Patterson has a very rich pedigree. He was the 3rd overall pick in the 1998 draft out of Harrison High School in Kennesaw, Georgia. He skyrocketed through the minor leagues, making his major league debut at 20 years old, and played his first full season at age 22 in 2002. Scouts absolutely adored his combination of power and speed. Unfortunately, as John Sickels might put it, his skills never caught up with his talent.
Here are his recent stats:
Looking at this 3-year line, you can immediately see where a lot of his troubles lie. He strikes out at a pretty high clip (19%, on average), which prevents him from having a high batting average. At the same time, he doesn't walk at all. High strikeouts + low walks = zero OBP. His power also hasn't been overwhelming either, though it was respectable enough in 2006 (and '03 and '04). The one silver lining is that when Patterson does get on, he's been superb on the bases the past few years--few players net more than two runs in stolen bases a year, and Patterson has averaged more than that over the past three years.
Krivsky cited a decline in Corey's tendency to strike out as a reason for optimism, and his K-numbers did show a dramatic improvement from 2005-2007. He didn't see a corresponding improvement in his batting average last season, but that is apparently due to the drop in his line drive percentage. Assuming that the two aren't related--and they could be if he's now swinging weakly and just trying to make contact--he might yet be improving. Also, moving from a slight pitcher's park (Camden) to a slight hitter's park (GABP) might result in a nice surge in his numbers. Patterson's not young anymore, but he's not old either, and the guy is Darn Talented. Those guys can surprise (see Phillips, Brandon).
On the other hand, people have been predicting improvements from Patterson since 2002, with little to show for it. So, forecasting improvements this season is hard to do. FWIW, PECOTA isn't particularly optimistic, though there is an enormous range between his 90th and 10th percentile projections...
Despite his offensive woes, Patterson does have a reputation as a plus fielder. His 2003-2007 average per 150 G according to UZR is a fine +13 in center field. The Fans Scouting Report had him at +0.5 wins/season in center field last year. ZR and RZR had him about average in '07, but I'm not crazy about either of those stats when assessing CF's. Dan Fox's SFR stat (which includes throwing arm) from 2003-2007 has him at +16.3 runs, or ~+3 runs/season, with a big spike of +12.9 runs in 2006.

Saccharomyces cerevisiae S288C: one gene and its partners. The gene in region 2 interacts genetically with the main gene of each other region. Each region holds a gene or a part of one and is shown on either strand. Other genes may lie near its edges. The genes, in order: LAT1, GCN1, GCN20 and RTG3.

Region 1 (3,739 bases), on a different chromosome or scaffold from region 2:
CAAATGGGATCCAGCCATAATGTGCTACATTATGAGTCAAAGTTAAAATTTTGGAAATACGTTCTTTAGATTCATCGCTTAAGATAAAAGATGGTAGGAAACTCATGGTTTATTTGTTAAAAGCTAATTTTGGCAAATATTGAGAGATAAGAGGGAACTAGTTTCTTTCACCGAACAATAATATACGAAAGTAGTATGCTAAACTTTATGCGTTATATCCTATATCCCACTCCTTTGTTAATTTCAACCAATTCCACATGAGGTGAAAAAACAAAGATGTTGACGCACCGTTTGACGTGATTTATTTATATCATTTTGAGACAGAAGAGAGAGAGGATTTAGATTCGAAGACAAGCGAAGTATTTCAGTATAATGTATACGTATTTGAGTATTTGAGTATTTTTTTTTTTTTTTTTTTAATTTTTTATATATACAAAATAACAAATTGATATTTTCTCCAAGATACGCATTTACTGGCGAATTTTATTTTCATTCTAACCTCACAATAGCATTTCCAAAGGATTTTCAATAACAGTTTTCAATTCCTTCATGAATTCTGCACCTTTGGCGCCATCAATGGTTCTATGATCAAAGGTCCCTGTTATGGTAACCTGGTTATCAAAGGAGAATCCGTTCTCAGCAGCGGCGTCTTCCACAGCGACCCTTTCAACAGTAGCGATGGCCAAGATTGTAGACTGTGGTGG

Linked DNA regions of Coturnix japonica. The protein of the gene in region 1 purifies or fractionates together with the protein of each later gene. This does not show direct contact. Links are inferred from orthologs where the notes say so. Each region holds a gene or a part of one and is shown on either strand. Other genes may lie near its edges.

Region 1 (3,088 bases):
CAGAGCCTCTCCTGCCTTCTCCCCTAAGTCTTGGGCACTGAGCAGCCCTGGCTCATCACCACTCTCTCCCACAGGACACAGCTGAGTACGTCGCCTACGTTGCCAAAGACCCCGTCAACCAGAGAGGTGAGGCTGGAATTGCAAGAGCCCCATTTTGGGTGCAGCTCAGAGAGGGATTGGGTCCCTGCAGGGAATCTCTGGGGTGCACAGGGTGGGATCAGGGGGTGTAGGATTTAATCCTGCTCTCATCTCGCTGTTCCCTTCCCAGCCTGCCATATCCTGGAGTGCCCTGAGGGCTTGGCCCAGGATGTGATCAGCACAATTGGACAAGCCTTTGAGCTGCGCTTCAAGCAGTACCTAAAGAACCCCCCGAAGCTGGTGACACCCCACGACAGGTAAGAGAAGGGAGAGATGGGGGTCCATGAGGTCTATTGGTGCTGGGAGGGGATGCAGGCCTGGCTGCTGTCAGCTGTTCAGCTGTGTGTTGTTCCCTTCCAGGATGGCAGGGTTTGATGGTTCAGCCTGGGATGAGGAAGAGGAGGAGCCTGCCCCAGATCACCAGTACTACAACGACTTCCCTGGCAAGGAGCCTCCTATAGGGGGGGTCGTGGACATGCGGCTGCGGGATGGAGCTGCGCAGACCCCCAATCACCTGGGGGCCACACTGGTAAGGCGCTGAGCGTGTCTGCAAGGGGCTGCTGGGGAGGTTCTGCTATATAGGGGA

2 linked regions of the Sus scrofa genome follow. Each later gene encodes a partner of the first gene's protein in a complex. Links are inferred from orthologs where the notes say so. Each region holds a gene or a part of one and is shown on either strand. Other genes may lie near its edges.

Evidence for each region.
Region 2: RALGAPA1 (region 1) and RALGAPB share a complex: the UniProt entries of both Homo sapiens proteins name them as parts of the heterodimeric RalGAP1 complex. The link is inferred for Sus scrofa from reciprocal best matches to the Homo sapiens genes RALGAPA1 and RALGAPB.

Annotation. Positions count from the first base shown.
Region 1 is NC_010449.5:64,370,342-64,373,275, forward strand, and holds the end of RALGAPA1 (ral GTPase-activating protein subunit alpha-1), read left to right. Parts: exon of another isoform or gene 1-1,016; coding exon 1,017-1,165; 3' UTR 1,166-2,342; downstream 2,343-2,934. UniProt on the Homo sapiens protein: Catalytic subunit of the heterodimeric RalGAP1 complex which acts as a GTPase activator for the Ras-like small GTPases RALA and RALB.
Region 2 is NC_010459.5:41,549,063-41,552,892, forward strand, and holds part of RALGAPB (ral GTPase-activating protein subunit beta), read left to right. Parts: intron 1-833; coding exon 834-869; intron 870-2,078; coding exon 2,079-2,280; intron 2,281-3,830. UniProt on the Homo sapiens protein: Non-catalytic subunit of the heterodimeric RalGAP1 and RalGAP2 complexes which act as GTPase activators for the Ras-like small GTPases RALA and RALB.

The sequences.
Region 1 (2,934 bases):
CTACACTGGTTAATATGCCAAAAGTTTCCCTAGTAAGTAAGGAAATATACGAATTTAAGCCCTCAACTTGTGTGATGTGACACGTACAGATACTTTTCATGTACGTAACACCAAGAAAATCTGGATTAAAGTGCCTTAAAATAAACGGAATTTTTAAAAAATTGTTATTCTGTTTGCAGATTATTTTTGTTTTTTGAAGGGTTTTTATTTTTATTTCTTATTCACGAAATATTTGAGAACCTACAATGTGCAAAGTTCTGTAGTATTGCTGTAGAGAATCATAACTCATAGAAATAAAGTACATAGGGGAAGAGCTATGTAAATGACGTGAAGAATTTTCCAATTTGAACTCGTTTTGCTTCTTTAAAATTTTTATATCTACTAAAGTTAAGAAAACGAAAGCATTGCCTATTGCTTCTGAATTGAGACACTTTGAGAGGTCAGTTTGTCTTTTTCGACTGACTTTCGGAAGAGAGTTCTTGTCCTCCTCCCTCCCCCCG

The safe thing is probably to assume that he's a +0.5 wins fielder in center. That corresponds to his Fans rating, and is also the approximate average between the various objective metrics cited above. That also would rank him as arguably the best defensive center fielder on the ballclub...
I can't find anything about the sort of deal that Patterson might get if he makes the ballclub. It might be that he'd only make the league-minimum 400k. But my guess is that he'll make a tad above that (perhaps with incentives), though not more than a few million.
What is he worth? Well, on offense, he's averaged ~7.5 runs above replacement per season, or ~0.8 wins. Fielding-wise, I have him at +0.5 wins. He gains a half-win in value for playing a premium defensive position (center field), which puts him at ~1.8 wins above replacement overall.
I'm torn about whether to deduct a half-win for aging, as 28 is still within a player's prime years. So, let's just project his value as a range of between 1.3-1.8 wins above a replacement player. Such a player, as a free agent, should be worth ~$5.8-7.9 million per year, so the Reds are in for a nice value here.
Nevertheless, 2 wins above replacement is about what we'd expect from an average ballplayer, and most starters are approximately average or better players. Therefore, Patterson's suitability for a starting job is questionable. Then again, I'm not sure that Freel or Hopper can be counted on to be an average ballplayer next season either, so I can see Patterson taking the starting job--and if not, certainly making the club as a reserve outfielder.
The X-factor in all of this is Jay Bruce. He has already been raising eyebrows with his early spring training performance, and he may well play himself onto the ballclub. That would shift Freel and Hopper to reserve roles...and I have a hard time seeing how either of those guys won't be on the club come opening day. Given how packed the Reds' roster already is, what happens with Jay Bruce may be the biggest factor affecting Patterson's future with the Reds.
I'll try to take a look at Hairston in the next few days...he's a bit less interesting of a case, at least initially.